Tuesday, April 9: Next week's 11th annual Targa Tasmania tarmac rally will have the most comprehensive safety plan in the history of the event. Preparation by the Targa Emergency Services Department for the April 16-21 rally will include a ...
Tuesday, April 9: Next week's 11th annual Targa Tasmania tarmac rally will have the most comprehensive safety plan in the history of the event.
Preparation by the Targa Emergency Services Department for the April 16-21 rally will include a training session at Baskerville Raceway near Hobart tomorrow (Wednesday, April 10), where personnel will be required to respond to simulated incidents and perform rescues.
Department manager Tony Harris said a fleet of 15 First Intervention Vehicles (FIVs) and 41 medical staff and fire fighters had been assembled for this year's 1,977km event.
Harris said that detailed procedures had been put in place to ensure the highest possible safety standards and efficient treatment of any injuries which may occur during the rally.
"Safety is a top priority when you've got close to 300 cars on the road at once, plus officials and thousands of spectators watching from close range," said Harris.
"Our preparation is as thorough as possible because we may be called on to react to so many types of situations with little to no warning."
Harris said at least one FIV would be stationed on all 43 stages, with professional paramedics and fire-fighters in each, and three doctors and trauma nurses were also allocated to some FIVs to provide full medical teams.
"On the longer stages there are more FIVs involved, and we plan things so these vehicles never have to travel more than a few minutes to get to any accident scene," he said.
"The paramedics and fire fighters are fulltime professionals trained to deal with immediate management and stabilisation of injuries."
"We have a proven system that has worked well in the past, but we always strive to make things better -- this year for instance we have some extra monitoring equipment."
Harris said that in the event of serious injuries the Tasmanian Ambulance Service or the Hobart-based State Rescue Helicopter would transport patients to hospitals.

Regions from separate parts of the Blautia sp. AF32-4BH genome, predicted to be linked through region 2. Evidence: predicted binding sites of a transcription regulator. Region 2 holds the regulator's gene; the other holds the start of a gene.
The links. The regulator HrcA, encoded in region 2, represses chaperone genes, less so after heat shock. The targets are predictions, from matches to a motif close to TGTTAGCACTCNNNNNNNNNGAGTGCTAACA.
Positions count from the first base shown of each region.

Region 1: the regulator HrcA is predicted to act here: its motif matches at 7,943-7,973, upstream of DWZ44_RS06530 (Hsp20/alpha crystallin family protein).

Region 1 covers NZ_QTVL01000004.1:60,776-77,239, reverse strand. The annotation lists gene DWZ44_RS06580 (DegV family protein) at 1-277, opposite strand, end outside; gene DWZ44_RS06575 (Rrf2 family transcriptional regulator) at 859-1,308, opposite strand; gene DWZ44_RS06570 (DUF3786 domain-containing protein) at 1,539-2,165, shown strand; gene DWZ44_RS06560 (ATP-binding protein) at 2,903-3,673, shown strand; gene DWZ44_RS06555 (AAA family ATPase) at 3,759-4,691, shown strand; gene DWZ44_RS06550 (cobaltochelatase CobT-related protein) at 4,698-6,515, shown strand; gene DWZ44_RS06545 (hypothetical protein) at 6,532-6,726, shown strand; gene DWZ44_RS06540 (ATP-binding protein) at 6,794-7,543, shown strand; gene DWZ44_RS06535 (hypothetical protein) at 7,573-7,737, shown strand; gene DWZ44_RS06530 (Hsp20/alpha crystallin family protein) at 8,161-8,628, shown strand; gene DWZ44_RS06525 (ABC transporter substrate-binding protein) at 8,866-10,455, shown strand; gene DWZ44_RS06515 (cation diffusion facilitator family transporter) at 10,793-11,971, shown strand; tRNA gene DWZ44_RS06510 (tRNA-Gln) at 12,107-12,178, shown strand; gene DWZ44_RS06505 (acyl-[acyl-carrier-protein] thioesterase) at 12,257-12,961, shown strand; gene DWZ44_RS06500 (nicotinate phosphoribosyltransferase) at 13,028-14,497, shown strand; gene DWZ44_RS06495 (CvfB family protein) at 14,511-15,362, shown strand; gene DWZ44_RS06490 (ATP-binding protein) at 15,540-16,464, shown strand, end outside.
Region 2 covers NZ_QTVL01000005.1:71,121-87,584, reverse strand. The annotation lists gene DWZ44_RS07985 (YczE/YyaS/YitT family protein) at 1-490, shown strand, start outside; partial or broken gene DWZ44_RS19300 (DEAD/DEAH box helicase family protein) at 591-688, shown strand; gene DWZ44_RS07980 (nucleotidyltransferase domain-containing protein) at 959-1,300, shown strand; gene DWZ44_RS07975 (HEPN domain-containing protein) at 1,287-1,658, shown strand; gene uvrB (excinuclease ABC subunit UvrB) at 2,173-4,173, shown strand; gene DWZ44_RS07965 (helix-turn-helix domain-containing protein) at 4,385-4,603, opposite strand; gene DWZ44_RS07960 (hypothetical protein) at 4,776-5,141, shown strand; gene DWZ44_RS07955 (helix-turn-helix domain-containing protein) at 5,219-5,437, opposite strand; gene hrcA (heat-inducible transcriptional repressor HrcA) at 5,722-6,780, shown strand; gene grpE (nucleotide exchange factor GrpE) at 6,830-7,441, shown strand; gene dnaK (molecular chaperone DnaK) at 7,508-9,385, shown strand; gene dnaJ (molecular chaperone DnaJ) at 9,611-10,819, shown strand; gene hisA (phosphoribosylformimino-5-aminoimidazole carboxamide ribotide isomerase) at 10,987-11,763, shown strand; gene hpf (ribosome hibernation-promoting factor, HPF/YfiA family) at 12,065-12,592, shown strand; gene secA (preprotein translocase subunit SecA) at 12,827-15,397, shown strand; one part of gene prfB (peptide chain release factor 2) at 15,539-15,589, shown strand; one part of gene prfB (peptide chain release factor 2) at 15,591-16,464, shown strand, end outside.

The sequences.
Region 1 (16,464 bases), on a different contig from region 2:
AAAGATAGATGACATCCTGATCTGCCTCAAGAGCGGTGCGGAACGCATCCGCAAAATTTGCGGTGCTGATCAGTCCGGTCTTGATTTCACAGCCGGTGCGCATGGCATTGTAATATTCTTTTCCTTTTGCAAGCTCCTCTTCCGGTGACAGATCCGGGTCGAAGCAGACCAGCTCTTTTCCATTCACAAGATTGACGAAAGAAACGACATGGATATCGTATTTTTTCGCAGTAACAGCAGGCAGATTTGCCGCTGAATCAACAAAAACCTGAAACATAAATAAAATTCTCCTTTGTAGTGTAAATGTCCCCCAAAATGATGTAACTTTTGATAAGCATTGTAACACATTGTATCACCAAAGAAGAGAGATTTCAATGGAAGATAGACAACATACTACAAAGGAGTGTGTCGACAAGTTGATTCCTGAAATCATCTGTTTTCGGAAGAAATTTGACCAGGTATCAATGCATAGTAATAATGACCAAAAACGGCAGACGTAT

Targa operations manager Ken Roddam said about 2,000 volunteer marshals oversaw spectator safety control during the event.
He said there could be up to 100 marshals operating on stages where racing was held in residential areas, such as in the Temco Prologue in Georgetown and at Longford.
"We have clearly-marked areas where spectators can and can't stand, and they are generally co-operative," said Roddam.
"These marshals are given training before the event, and they also come under the control of a stage commander."
All accidents and any injuries during the event are immediately reported to the Targa Command Centre, where Clerk of Course Tom Snooks is based. He is informed of any treatment carried out.
Entries in this year's event include Jim Richards, chasing a sixth Targa win, nine-times Bathurst 1000 champion Peter Brock and V8 Supercar driver Steven Richards in works V8 Holden Monaros, multiple Australian rally champion Neal Bates in a Lexus IS200, Canberra's Rick Bates in a Mazda RX-7 SP, and Tasmanian Paul Stokell in a factory-supported Volkswagen Beetle RSi.
There are four competitions -- Shannons Historic, Shannons Touring Classic, Classic, and modern.
The Targa rally is owned and produced by global sports marketing company Octagon Worldwide, the sports marketing and entertainment division of the Interpublic Group, one of the world's largest advertising and marketing communications groups.